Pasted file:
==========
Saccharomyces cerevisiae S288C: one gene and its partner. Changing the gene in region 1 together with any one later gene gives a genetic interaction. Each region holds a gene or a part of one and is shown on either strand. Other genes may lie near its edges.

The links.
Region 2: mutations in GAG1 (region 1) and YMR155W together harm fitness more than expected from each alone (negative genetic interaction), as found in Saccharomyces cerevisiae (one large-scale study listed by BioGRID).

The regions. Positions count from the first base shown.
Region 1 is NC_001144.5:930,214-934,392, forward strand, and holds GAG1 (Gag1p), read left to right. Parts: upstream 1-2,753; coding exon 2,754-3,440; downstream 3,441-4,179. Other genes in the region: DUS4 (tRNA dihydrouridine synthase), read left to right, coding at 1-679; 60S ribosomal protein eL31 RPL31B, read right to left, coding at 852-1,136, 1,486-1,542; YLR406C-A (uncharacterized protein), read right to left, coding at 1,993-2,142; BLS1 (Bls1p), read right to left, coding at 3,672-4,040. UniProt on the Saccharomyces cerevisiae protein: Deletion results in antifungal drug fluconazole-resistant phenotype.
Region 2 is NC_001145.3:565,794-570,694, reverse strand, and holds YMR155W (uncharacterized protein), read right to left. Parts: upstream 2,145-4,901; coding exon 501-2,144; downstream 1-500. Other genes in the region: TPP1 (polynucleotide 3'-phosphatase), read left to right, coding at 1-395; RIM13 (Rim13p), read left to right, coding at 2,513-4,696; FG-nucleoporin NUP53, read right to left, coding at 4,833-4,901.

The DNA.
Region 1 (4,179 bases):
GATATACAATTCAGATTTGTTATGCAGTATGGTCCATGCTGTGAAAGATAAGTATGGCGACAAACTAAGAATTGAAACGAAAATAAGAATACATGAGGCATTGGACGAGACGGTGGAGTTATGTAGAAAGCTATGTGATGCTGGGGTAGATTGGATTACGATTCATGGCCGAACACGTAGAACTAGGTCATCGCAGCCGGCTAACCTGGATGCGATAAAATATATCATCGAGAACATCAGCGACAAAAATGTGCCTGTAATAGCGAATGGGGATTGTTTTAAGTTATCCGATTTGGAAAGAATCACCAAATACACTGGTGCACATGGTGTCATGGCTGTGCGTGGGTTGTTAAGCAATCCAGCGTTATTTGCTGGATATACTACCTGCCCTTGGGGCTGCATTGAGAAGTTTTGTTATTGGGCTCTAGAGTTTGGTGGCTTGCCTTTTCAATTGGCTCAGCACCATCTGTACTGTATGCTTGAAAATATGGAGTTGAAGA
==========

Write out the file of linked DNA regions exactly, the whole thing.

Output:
Saccharomyces cerevisiae S288C: one gene and its partner. Changing the gene in region 1 together with any one later gene gives a genetic interaction. Each region holds a gene or a part of one and is shown on either strand. Other genes may lie near its edges.

The links.
Region 2: mutations in GAG1 (region 1) and YMR155W together harm fitness more than expected from each alone (negative genetic interaction), as found in Saccharomyces cerevisiae (one large-scale study listed by BioGRID).

The regions. Positions count from the first base shown.
Region 1 is NC_001144.5:930,214-934,392, forward strand, and holds GAG1 (Gag1p), read left to right. Parts: upstream 1-2,753; coding exon 2,754-3,440; downstream 3,441-4,179. Other genes in the region: DUS4 (tRNA dihydrouridine synthase), read left to right, coding at 1-679; 60S ribosomal protein eL31 RPL31B, read right to left, coding at 852-1,136, 1,486-1,542; YLR406C-A (uncharacterized protein), read right to left, coding at 1,993-2,142; BLS1 (Bls1p), read right to left, coding at 3,672-4,040. UniProt on the Saccharomyces cerevisiae protein: Deletion results in antifungal drug fluconazole-resistant phenotype.
Region 2 is NC_001145.3:565,794-570,694, reverse strand, and holds YMR155W (uncharacterized protein), read right to left. Parts: upstream 2,145-4,901; coding exon 501-2,144; downstream 1-500. Other genes in the region: TPP1 (polynucleotide 3'-phosphatase), read left to right, coding at 1-395; RIM13 (Rim13p), read left to right, coding at 2,513-4,696; FG-nucleoporin NUP53, read right to left, coding at 4,833-4,901.

The DNA.
Region 1 (4,179 bases):
GATATACAATTCAGATTTGTTATGCAGTATGGTCCATGCTGTGAAAGATAAGTATGGCGACAAACTAAGAATTGAAACGAAAATAAGAATACATGAGGCATTGGACGAGACGGTGGAGTTATGTAGAAAGCTATGTGATGCTGGGGTAGATTGGATTACGATTCATGGCCGAACACGTAGAACTAGGTCATCGCAGCCGGCTAACCTGGATGCGATAAAATATATCATCGAGAACATCAGCGACAAAAATGTGCCTGTAATAGCGAATGGGGATTGTTTTAAGTTATCCGATTTGGAAAGAATCACCAAATACACTGGTGCACATGGTGTCATGGCTGTGCGTGGGTTGTTAAGCAATCCAGCGTTATTTGCTGGATATACTACCTGCCCTTGGGGCTGCATTGAGAAGTTTTGTTATTGGGCTCTAGAGTTTGGTGGCTTGCCTTTTCAATTGGCTCAGCACCATCTGTACTGTATGCTTGAAAATATGGAGTTGAAGA